Recently I splurged and ordered all four One Page Dungeon Compendia from Shattered Pike Studio at RPGNow.com.
At a cost of $11-$12 a piece, with each book stuffed with between sixty and ninety adventures, the value is pretty incredible. Of course, you can always scratch around and find each of these scenarios plus more submissions that didn't make the book online ... but the softbound, full color collections are just nice.
For me, along with The Dungeon Alphabet, these are probably my best RPG purchase since I bought Scourge of the Slave Lords (A1-4 bound together) from Walden Books back in 1986.
Though, it's a bit of an oversimplification, I sort all published OSR materials into three groups: rules sets, supplements, and adventures.
Rules sets are fine, and many of them have lots of charm (it's fun to look over the fence at what houserules others have implemented), but apart from a gem or two (like the idea that Knock and Wizard Lock are reversed versions of the same spell, or White Star's super-simple ship-to-ship combat), these have a pretty low impact at my game table.
Supplements introduce new monsters, spells, items, and classes, but I've seldom felt much need for these since B/X is already so flexible. Want to play a pixie? Sure. Just stat it as a thief (climbing rolls stand in for aerial maneuvers) and get on with play.
That brings me to adventures--for me that's where the "good stuff" is--ideas that I can implement at my table. The problem with even many of the classics is that, within the 30-odd pages of a module, you have some great, imaginative encounters, a larger proportion of pretty standard ones that don't offer anything particularly new, and a few stinkers that I'd never inflict on my campaign. Any published adventure is sort of a crapshoot ... I never know quite what the proportions will be until I've dug through the each page.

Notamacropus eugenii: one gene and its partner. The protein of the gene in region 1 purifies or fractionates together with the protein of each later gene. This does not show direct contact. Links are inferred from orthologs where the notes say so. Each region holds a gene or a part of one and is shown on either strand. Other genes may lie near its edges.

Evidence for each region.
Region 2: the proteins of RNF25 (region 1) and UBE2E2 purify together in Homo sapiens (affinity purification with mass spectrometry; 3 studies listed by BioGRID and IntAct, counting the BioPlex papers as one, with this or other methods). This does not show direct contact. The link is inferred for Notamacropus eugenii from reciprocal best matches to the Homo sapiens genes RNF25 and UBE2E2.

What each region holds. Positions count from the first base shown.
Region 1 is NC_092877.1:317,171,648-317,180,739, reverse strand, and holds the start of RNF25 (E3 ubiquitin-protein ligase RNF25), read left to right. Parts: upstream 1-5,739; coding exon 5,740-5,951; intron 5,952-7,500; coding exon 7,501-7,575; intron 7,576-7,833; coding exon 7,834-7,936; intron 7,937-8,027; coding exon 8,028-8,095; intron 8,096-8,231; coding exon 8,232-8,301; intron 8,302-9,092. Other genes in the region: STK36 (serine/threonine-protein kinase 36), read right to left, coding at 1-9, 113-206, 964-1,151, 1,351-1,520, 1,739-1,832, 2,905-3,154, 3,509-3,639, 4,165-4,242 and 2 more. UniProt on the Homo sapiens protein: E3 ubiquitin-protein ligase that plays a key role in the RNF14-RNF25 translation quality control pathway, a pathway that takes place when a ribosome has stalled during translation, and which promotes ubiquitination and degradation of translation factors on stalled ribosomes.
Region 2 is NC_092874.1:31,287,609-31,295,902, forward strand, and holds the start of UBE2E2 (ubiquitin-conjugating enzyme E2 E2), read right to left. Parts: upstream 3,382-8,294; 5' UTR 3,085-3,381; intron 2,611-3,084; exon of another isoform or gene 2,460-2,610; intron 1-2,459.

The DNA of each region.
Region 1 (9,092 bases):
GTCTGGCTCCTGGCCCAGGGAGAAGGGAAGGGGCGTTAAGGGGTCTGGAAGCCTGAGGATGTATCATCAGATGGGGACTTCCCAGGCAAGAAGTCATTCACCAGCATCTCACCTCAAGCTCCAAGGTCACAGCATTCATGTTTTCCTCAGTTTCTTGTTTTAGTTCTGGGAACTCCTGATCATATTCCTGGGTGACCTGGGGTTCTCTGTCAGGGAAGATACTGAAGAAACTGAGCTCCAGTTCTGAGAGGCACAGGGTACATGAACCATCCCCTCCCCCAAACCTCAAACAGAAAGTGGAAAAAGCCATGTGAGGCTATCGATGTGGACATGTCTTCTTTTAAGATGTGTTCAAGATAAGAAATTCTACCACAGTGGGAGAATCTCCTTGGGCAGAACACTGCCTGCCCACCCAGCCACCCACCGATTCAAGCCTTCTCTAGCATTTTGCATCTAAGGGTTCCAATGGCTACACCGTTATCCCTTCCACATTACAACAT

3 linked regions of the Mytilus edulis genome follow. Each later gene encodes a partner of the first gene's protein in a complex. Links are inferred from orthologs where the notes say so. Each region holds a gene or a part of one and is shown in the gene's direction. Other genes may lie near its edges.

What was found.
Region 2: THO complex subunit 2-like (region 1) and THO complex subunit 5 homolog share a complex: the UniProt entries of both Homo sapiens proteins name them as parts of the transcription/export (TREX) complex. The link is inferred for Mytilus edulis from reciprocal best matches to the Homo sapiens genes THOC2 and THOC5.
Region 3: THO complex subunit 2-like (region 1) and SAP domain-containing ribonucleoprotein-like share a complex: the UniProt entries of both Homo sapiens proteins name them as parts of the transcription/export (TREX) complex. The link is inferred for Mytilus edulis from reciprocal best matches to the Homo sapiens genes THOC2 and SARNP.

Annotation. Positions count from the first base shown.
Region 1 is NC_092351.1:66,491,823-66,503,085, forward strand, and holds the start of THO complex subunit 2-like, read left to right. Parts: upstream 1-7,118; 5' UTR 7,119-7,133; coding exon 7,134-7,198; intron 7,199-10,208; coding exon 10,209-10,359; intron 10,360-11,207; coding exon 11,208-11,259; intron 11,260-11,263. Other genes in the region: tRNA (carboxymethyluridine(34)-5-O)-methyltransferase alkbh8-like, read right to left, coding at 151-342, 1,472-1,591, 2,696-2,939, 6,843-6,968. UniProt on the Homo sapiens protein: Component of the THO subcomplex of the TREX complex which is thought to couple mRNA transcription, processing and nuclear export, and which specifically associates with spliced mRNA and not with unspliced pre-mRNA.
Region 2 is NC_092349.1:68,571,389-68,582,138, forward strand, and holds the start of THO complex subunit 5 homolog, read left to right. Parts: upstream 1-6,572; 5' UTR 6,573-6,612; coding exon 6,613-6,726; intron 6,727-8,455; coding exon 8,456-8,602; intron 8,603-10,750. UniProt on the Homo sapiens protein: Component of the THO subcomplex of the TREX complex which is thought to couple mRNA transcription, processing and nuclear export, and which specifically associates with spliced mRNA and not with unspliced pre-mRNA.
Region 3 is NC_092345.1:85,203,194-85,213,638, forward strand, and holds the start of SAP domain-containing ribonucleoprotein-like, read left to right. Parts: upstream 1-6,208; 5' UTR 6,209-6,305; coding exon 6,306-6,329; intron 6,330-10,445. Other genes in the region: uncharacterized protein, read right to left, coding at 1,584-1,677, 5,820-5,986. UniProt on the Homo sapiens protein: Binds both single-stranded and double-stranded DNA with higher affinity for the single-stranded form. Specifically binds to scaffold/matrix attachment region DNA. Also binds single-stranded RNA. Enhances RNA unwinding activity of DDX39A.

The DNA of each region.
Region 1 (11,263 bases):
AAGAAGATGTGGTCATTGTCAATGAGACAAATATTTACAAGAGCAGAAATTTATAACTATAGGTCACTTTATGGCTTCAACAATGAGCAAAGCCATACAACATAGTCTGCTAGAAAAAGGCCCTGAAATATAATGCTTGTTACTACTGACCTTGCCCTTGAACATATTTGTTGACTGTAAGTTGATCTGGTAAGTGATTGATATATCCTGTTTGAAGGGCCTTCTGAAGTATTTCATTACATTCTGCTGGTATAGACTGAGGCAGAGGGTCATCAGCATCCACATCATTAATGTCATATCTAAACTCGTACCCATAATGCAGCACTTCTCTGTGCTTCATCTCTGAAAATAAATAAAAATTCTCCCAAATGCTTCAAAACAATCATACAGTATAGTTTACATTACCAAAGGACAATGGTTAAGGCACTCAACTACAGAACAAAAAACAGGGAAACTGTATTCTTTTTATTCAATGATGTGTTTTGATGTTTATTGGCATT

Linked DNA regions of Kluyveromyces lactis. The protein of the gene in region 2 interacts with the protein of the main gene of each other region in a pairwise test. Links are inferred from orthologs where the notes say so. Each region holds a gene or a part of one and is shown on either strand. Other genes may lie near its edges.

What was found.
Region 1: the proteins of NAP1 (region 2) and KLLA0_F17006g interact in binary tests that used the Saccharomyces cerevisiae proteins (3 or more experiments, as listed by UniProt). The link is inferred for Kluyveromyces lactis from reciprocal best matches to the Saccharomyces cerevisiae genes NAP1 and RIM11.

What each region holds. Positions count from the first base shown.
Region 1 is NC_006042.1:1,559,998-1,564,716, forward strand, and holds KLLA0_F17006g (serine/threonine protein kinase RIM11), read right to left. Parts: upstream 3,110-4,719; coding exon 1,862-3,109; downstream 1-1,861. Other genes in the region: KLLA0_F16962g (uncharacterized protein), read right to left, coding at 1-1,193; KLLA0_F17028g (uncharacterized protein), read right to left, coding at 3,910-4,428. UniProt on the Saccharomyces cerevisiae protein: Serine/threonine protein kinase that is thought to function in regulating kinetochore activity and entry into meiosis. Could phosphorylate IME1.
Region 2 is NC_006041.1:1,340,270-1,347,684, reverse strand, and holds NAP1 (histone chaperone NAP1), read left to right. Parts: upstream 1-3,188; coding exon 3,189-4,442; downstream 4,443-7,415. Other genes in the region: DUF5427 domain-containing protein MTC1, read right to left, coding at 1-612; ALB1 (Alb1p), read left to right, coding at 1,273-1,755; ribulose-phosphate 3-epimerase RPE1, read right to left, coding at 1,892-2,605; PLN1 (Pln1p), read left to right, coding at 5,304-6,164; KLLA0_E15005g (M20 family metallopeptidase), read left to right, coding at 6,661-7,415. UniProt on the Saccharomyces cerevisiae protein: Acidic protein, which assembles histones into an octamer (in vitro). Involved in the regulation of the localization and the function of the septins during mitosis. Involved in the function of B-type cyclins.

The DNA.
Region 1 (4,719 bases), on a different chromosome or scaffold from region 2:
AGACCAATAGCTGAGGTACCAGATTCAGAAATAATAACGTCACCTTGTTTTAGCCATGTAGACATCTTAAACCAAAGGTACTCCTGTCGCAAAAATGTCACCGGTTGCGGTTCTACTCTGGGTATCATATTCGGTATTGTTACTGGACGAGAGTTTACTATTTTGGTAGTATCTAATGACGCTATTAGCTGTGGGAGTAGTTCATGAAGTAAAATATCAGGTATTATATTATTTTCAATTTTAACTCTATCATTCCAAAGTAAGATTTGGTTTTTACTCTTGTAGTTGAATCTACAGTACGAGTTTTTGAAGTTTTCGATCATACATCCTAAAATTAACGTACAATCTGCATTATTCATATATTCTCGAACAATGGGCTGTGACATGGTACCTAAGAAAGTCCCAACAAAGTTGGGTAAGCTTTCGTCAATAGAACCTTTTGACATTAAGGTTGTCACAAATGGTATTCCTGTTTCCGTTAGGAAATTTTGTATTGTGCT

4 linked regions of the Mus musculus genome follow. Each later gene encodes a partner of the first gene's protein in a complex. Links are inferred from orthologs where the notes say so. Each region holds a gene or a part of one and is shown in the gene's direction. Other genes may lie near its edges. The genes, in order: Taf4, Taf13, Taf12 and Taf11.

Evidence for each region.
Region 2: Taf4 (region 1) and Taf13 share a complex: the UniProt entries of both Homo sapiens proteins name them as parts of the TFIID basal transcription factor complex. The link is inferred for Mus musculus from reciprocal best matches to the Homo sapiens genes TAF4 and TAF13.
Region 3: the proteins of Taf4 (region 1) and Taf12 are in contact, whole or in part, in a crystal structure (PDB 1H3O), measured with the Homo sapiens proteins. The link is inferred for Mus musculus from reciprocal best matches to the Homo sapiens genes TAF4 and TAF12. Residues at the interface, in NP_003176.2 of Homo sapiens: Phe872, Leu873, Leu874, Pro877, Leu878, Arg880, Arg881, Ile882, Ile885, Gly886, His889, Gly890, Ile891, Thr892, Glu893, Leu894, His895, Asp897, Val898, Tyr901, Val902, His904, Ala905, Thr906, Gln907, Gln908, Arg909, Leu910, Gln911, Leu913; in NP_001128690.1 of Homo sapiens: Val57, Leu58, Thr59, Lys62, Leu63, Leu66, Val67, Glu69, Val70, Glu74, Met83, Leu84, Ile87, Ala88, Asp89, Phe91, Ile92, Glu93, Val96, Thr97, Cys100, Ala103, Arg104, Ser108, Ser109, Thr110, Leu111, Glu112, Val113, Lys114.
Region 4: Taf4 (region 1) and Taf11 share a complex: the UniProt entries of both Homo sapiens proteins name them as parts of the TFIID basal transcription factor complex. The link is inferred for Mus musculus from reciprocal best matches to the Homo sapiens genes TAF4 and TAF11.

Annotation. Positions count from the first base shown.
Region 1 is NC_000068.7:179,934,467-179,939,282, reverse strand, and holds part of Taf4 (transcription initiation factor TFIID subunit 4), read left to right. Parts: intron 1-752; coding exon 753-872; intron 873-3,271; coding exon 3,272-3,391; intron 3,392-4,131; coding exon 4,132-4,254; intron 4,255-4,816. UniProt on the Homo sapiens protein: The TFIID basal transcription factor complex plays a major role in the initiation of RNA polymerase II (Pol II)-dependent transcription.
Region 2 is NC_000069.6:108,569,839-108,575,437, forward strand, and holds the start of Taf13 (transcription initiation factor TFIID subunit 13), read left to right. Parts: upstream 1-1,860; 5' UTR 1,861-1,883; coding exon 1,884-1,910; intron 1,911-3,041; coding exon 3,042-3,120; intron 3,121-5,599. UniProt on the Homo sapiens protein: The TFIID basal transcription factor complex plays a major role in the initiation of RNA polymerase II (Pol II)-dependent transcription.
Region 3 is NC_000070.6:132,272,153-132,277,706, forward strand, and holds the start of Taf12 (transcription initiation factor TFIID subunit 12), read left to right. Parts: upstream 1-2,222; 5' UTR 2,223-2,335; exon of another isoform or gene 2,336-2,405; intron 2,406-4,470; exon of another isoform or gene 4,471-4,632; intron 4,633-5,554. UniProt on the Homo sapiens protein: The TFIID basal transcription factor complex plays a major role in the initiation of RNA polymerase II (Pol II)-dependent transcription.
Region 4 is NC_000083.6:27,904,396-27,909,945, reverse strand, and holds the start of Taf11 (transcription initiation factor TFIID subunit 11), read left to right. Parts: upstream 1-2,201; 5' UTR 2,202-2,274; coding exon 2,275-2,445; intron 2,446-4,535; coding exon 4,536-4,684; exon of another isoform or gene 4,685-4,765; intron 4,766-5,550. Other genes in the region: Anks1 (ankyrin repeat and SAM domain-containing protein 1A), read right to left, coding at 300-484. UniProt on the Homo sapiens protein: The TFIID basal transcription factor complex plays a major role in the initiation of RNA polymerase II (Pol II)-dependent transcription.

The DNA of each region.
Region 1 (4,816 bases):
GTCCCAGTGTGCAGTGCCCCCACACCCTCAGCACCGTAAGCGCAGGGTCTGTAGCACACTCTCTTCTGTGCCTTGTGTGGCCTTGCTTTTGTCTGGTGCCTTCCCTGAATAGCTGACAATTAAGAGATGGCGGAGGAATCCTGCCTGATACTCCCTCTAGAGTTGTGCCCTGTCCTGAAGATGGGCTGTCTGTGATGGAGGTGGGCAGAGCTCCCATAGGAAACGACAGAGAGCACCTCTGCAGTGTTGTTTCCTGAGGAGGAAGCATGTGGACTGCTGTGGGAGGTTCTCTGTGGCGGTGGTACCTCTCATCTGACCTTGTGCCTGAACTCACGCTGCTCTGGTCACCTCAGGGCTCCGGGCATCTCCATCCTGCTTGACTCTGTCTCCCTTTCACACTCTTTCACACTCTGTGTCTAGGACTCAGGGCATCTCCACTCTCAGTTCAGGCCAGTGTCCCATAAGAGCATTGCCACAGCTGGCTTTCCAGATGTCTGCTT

For me, that's where the one-page format really shines. Because of the space restrictions, writers lead with their very best punch. Granted, sometimes the ideas are pretty standard stuff--there are some real stinkers in the One Page Dungeon Compendia, but I'm not banking all that much time (and less than 25 cents) per scenario. Overall though, I've found them to have a much higher ratio of clever, useable, and innovative material than is typical of the dozens and dozens of full length adventures that I've collected over the years.
Finally, I think that, as a product, these showcase the eager-to-share and do-it-yourself approaches that reflect the role-playing community at its best.
What's been your best role-playing purchase of recent years--the one that you couldn't help but gush over?
What made it so darned good? Was it ease of use / application at your table or did it scratch some other itch?